the ToP withholding provisions as being operative with respect to payments made from

June 8, 1998. The exception is where tax has been withheld and not remitted prior

to this date; in this case, the withheld tax should be remitted to the Tax Department

from June 8, 1998.

What payments attract withholding obligations?

Salary tax withholding obligations arise on the payment of salary and fringe benefits.

ToP withholding obligations apply to certain payments of interest, rental, royalty,

insurance premiums and consultancy fees at rates ranging from 5% to 15%. Full details

are set out in pages 8 and 9 of the current edition of the PricewaterhouseCoopers

Cambodia Pocket Tax Book.

How is withholding tax calculated?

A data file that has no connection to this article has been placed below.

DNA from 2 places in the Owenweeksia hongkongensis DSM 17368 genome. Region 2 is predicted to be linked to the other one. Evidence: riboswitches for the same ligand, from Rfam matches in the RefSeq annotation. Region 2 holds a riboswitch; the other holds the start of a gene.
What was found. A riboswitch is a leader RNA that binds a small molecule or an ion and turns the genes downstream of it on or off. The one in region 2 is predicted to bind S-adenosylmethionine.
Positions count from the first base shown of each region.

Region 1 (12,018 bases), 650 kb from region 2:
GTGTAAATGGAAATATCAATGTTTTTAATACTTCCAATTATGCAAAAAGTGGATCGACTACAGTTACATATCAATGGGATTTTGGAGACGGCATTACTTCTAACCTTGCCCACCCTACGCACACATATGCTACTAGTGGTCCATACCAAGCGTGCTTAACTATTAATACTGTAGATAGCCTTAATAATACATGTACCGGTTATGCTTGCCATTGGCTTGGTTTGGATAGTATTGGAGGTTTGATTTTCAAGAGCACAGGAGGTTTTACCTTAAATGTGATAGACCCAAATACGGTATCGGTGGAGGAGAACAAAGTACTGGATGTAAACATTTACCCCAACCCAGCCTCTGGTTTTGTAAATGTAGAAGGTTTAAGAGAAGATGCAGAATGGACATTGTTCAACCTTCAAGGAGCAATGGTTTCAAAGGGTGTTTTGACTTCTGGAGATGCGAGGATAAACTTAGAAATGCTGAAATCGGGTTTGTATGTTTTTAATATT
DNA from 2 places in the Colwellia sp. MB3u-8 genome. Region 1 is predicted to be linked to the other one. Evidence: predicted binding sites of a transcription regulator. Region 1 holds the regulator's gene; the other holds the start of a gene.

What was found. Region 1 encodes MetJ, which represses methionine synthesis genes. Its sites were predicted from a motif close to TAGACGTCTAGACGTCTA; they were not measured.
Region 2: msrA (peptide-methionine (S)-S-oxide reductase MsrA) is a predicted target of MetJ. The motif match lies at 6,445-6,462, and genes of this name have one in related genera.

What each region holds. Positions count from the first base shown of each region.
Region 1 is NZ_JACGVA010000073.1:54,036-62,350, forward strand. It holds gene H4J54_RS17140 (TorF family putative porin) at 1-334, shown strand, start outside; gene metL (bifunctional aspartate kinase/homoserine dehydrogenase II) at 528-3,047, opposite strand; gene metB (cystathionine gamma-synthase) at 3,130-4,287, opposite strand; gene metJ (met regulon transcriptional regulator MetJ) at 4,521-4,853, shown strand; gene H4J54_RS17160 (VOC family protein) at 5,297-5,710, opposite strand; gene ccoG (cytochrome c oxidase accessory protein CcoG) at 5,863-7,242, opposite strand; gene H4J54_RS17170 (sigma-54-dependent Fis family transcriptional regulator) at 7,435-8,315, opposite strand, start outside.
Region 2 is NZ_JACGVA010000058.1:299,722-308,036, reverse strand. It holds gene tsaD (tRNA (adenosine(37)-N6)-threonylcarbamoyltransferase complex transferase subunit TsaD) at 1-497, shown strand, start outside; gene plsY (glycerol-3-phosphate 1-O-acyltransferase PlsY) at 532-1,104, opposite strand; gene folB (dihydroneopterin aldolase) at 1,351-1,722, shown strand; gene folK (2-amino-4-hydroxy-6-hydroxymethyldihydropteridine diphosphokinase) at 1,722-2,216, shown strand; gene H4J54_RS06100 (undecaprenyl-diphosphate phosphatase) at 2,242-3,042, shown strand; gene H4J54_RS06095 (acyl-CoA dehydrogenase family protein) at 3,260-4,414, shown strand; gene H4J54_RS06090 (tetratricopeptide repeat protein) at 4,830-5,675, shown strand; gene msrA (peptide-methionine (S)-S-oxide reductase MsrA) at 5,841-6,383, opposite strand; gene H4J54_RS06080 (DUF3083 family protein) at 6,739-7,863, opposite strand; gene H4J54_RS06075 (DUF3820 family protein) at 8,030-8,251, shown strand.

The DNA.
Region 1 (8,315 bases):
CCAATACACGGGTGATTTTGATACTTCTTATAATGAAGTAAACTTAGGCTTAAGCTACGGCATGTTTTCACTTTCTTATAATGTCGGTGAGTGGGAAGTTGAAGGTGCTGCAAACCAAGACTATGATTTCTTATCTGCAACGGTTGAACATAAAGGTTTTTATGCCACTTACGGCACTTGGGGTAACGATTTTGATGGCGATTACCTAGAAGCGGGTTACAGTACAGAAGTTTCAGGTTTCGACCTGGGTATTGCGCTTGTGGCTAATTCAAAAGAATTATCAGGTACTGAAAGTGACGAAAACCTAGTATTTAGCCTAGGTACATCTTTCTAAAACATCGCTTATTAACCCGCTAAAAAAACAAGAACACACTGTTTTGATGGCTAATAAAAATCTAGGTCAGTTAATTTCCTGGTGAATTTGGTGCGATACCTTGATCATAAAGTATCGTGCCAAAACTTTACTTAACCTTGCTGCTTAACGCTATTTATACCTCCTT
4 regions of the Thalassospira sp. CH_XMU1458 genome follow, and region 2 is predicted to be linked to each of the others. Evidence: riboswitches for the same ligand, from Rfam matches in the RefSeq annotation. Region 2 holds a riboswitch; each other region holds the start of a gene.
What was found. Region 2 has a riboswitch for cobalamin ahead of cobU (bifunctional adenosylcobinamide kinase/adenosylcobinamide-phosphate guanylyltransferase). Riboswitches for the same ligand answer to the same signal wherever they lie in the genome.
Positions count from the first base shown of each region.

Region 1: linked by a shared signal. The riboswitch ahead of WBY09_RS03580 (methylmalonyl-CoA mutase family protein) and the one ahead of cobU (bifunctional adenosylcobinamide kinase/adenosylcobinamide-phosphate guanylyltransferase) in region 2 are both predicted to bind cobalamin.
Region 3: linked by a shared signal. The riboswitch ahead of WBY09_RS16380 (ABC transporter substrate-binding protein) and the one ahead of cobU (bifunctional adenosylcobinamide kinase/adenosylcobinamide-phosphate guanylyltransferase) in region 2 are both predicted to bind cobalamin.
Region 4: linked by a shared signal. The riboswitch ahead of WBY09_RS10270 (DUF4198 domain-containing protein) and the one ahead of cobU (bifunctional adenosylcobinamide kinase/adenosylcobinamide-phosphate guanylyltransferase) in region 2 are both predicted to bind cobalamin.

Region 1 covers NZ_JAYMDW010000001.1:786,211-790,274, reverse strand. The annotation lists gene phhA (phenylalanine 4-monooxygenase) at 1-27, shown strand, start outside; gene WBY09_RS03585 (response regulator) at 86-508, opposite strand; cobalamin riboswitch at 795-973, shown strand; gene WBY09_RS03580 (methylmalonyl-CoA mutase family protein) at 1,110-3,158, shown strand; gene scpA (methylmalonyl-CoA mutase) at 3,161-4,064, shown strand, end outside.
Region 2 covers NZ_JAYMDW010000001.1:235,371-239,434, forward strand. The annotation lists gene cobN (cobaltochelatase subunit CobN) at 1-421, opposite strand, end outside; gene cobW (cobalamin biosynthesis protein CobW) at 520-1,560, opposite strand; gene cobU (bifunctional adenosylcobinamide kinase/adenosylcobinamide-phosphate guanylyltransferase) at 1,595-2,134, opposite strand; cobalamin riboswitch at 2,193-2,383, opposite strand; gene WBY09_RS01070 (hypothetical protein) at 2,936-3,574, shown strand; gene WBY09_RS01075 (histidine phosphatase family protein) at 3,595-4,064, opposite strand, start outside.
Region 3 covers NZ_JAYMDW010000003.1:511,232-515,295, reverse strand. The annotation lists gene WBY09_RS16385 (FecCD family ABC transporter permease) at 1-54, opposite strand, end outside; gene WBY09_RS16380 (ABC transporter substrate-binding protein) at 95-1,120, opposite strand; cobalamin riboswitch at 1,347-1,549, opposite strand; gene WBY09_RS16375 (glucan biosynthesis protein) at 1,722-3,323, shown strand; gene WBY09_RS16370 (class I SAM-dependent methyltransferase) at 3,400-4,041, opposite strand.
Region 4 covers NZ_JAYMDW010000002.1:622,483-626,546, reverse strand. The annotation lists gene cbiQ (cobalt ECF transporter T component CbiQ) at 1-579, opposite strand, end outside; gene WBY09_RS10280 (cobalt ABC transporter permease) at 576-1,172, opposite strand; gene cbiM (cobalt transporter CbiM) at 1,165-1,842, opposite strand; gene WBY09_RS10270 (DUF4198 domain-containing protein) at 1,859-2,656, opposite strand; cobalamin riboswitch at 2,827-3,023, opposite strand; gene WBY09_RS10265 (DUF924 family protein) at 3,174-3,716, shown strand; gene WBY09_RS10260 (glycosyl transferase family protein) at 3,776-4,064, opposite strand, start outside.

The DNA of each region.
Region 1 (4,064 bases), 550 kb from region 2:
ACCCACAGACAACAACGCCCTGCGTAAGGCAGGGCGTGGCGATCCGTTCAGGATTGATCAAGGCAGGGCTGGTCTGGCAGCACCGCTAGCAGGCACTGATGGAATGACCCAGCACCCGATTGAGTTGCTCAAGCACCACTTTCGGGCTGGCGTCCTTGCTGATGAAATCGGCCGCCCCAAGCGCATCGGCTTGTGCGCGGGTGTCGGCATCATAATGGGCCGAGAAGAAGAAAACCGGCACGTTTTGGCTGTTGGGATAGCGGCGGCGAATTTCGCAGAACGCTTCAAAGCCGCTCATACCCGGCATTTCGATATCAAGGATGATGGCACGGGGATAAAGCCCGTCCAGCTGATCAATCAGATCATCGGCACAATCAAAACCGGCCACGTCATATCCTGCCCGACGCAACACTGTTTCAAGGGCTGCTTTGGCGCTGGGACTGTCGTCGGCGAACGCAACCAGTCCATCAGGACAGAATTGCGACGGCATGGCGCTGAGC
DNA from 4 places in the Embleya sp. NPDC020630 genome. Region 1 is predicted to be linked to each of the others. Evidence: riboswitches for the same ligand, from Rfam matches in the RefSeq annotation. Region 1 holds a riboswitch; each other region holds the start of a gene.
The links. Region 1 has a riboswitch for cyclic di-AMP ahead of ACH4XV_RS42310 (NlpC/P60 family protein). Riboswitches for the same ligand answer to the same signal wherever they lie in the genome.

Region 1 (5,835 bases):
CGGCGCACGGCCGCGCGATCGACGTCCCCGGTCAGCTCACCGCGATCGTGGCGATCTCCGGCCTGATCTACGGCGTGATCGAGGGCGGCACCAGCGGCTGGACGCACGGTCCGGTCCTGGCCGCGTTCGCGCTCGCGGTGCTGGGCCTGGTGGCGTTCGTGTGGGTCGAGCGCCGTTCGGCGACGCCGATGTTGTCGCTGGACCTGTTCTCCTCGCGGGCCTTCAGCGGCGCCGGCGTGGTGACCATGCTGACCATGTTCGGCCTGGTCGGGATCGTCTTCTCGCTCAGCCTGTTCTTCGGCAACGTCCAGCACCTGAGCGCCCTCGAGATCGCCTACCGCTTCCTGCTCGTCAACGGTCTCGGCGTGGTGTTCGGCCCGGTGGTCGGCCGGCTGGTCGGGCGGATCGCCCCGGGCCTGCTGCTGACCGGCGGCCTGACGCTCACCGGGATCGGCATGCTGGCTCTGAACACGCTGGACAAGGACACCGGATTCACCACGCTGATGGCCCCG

For residents, Salary Tax withholding on cash salary is computed on monthly taxable

cash salary at progressive rates 0% to 20%. While for non-residents it is a flat

rate of 15%. The amount to be withheld on fringe benefits is computed at the flat

rate of 20% of the market value of the benefit.

ToP withholding is due on the gross value of the payment before withholding. This

means that in arrangements where the payment recipient is paid on a net-of-tax or

tax-protected basis, the payment will need to be grossed up. For example, if the

cash payment is 100 and the withholding tax rate is 15% the amount of tax due to

be remitted will be 17.65 (i.e. 100/0.85 x 0.15).

Does the ToP withholding only affect cross border payments?

No. A number of domestic (i.e. resident to resident) payments are also subject to

ToP withholding. These include payments to resident consultants who do not operate

through a company. Rental payments made to resident landlords should also be subject

to ToP withholding. Most domestic interest payments, other than to banks, are subject

to a 15% withholding, meaning inter-company lending arrangements should be monitored.

A 15% withholding also applies to interest payments made by banks to their corporate

customers.